• Cranial bones containing the sinuses are the frontal, sphenoid, ethmoid, and maxillae
30

Sinusitis

When membranes of the paranasal sinuses become inflamed due to infection or allergy. Blockage of the outlets into the nasal cavity may cause painful buildup of pressure in the sinuses

31

Temporomandibular joint (TMJ) syndrome

Dysfuntion to varying degrees of the temporomandubular joint (between upper and lower jaws)

32

Causes of Temporomandibular joint (TMJ) syndrome

Improperly aligned teeth, grinding or clenching the teeth, trauma to the jaw, or arthritis and the treatment is similarly variable

33

Deviated nasal septum (DNS)

Lateral deflection of the septum from the midline, usually resulting from improper fusion of septal bones and cartilage

34

The orbis (eye sockets)

Formed by seven bones of the skull; a number of structures pass through openings of the orbit

35

The foramina of the skull bones

Provides passages for nerves and blood vessels

36

The hyoid bone

U-shaped bone, unique because it articulates with no other bone of the body; it supports the tongue and provides attachment for some of its mmuscles as well as for some neck muscles and muscles of the pharynx

37

The vertebral column is composed of

  • 26 bones, after fusion, distributed into five regions (33 before fusion)
38

The five regions of the vertebral column

  • Cervical vertebrae (7)
  • Thoracic vertebrae (12)
  • Lumbar vertebrae (5)
  • Sacrum (5, fused)
  • Coccyx (4, fused)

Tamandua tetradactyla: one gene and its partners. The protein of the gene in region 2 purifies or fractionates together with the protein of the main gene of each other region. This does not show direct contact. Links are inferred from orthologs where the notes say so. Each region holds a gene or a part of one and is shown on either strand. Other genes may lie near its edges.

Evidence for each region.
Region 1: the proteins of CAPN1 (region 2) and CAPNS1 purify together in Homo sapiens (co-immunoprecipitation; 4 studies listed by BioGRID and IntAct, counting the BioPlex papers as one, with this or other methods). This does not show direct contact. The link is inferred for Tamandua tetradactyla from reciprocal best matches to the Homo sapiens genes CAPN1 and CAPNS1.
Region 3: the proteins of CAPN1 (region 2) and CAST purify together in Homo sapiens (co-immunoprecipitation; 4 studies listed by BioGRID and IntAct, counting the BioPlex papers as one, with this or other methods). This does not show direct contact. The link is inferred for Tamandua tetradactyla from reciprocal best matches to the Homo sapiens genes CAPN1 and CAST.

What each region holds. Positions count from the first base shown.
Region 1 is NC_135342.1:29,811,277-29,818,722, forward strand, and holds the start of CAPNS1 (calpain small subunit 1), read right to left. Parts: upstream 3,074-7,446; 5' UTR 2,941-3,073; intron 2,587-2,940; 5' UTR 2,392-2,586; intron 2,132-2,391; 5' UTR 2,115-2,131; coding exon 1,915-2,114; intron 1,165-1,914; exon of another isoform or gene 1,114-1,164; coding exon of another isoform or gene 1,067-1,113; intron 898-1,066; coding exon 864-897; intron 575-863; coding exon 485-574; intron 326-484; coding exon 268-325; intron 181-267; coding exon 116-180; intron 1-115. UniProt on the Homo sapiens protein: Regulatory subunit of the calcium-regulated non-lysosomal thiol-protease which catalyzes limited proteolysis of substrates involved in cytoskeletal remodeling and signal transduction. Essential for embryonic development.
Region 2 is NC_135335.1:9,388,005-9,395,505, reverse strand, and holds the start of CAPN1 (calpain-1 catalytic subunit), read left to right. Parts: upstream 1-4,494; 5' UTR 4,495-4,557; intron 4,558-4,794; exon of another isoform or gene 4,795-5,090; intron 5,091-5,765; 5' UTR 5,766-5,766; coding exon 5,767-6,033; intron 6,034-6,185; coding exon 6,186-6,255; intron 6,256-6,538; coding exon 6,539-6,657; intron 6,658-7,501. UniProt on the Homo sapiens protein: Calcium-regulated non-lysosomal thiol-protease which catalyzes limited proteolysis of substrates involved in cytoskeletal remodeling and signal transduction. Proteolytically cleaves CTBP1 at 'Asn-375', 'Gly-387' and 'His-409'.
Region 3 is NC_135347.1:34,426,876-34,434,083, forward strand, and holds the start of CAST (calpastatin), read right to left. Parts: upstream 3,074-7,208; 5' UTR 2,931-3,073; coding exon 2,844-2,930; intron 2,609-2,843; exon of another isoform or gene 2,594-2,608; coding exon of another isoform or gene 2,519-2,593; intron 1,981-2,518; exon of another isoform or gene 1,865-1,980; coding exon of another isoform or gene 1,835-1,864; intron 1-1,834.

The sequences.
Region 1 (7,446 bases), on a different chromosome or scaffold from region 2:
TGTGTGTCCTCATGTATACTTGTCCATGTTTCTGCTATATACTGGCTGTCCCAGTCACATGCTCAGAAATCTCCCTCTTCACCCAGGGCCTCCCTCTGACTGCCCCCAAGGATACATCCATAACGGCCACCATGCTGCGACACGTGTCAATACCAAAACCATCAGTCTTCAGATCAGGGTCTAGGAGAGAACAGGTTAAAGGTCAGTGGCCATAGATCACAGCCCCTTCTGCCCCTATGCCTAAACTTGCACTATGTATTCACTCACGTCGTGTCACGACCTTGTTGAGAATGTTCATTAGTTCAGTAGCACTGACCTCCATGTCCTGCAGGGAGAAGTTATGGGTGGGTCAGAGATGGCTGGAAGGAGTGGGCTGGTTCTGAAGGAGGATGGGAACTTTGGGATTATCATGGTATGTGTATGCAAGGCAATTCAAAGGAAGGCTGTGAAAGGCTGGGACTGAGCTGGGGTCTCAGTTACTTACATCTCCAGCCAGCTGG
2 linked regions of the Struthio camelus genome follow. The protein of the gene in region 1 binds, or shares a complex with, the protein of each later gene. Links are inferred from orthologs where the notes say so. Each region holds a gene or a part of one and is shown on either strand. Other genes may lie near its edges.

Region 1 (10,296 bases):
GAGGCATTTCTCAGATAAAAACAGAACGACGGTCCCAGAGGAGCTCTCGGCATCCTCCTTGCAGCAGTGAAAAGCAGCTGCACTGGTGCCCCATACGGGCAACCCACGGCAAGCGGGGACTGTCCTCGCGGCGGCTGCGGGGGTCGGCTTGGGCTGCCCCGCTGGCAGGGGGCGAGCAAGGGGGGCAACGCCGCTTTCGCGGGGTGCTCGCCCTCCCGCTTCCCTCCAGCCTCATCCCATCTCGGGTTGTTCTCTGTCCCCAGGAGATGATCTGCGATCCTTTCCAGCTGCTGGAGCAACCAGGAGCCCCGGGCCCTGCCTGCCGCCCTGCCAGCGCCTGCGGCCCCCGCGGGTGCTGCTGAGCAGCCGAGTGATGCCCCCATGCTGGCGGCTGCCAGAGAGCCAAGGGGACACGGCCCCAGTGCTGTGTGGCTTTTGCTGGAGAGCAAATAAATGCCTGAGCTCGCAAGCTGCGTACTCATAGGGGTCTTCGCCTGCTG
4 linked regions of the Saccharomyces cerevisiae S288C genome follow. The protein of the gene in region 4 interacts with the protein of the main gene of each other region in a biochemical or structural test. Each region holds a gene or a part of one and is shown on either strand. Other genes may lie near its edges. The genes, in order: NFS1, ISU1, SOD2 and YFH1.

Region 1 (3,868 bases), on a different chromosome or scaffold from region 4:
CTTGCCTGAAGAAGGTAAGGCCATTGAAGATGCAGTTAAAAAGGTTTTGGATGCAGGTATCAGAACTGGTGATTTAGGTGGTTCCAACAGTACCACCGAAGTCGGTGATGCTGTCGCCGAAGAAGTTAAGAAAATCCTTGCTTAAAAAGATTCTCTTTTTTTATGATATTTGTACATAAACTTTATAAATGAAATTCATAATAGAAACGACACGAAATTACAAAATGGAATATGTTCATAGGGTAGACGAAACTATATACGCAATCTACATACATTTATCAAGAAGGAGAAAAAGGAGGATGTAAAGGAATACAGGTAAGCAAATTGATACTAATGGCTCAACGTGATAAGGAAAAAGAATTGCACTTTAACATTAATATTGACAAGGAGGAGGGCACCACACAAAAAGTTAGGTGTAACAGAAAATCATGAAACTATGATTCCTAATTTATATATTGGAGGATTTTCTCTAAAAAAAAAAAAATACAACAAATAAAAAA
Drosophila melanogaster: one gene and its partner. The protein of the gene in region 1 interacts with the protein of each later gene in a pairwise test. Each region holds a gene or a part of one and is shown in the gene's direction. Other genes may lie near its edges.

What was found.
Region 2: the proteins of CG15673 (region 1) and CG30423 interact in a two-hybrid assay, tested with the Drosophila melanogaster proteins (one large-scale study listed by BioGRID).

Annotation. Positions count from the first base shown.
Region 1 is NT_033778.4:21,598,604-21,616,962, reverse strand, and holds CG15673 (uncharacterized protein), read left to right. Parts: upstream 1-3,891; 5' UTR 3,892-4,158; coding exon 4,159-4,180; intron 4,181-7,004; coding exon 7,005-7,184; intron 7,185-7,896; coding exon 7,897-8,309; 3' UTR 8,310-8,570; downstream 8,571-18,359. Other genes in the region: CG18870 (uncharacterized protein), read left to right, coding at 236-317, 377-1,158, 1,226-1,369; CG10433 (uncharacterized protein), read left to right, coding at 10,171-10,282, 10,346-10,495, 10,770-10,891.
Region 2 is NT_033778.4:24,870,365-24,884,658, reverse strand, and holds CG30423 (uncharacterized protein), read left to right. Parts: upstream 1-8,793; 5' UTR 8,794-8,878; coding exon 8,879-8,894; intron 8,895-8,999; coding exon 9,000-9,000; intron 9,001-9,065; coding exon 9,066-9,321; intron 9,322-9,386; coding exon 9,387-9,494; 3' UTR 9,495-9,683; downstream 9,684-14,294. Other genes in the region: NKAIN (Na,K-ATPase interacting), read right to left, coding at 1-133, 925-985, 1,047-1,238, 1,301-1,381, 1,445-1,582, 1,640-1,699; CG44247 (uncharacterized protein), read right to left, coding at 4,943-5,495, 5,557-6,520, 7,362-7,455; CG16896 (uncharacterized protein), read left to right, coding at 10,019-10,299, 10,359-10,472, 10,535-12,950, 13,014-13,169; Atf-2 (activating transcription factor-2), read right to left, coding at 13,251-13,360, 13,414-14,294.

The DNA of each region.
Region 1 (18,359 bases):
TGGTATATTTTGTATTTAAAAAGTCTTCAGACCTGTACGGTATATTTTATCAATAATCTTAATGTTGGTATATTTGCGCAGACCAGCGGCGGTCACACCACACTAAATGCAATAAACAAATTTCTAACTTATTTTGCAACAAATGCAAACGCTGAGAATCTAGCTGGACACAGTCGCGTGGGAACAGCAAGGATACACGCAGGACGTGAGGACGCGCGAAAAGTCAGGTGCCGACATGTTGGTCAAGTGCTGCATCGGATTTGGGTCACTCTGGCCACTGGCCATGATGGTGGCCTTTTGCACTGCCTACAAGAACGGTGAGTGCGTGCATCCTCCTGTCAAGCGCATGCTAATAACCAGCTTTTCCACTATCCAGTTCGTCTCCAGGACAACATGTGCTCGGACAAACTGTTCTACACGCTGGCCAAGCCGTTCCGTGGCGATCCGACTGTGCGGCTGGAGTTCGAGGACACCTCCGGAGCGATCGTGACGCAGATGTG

39

Between adjacent vertebrae, from the first cervical (atlas) to the sacrum that forms strong joints, permit various movements of the vertebral column, and absorb vertical shock

Intervertebral discs

40

The four normal curves of the vertebral column

  • Two primary - Thoracic and sacral
  • Two secondary - Cervical and lumbar

Gives strength, support, and balance

41

The thoracic and sacral curves

Remnants of the single anteriorly concave curve of the fetus

42

The cervical and lumbar curves

Anteriorly convex; they develop as the child begins to hold the head up and assumes an upright posture, respectively

43

The vertebrae are similar in structure consisting

  • Body (centrum)
  • Vertebral (neural) arch
  • Seven processes
44

Vertebrae in the different regions of the column vary in

  • Size
  • Shape
  • Detail
45

Whiplash injuries result from

Traumatic contact between the dens of the axis bone (the second cervical vertebrae, or C2) and the spinal cord or medulla oblongata of the brain

46

Epidural anesthesia

Frequently used during labor (in childbirth), causes numbness in the regions innervated by the sacral and coccygeal nerves (approximately from the wait to the knees)

47

The term thorax refers to

The entire chest; the thoracic skeleton consists of the sternum, ribs and costal cartilages, and bodies of the thoracic vertebrae

48

The thoracic cage

Protects vital organs in the chest area and uper abdomen and provides support for the soulder girdle and upper extremeties

49

Sternal puncture

Used to aspirate red bone marrow for biopsy

50

Protrusion of the nucleus pulposus into an adjacent vertebral body

Herniated (slipped) disc

51

Herniated discs causes

  • Exerted pressure on spinal nerves
  • Parastethic
  • Pain
52

An exxageration of normal curve in the vertebral column

Abnormal curves in the spine

53

Common abnormal curves (curvatures) include

  • Scoliosus (lateral curvature, usually in the thoracic region)
  • Excessive Kyphosis (exaggerated thoracic curve)
  • Excessive Lordosis (exaggerated lumbar curve)
54

Spina bifida

  • Not genetic
  • Failure of fusion of one or more vertebral laminae to unite at the mid-line
  • Involve one or several vertebrae
  • Nervous tissue may or may not protrude through the skin
55
  • Paralysis
  • Mental retardation

Usually occurs when multiple laminas are missing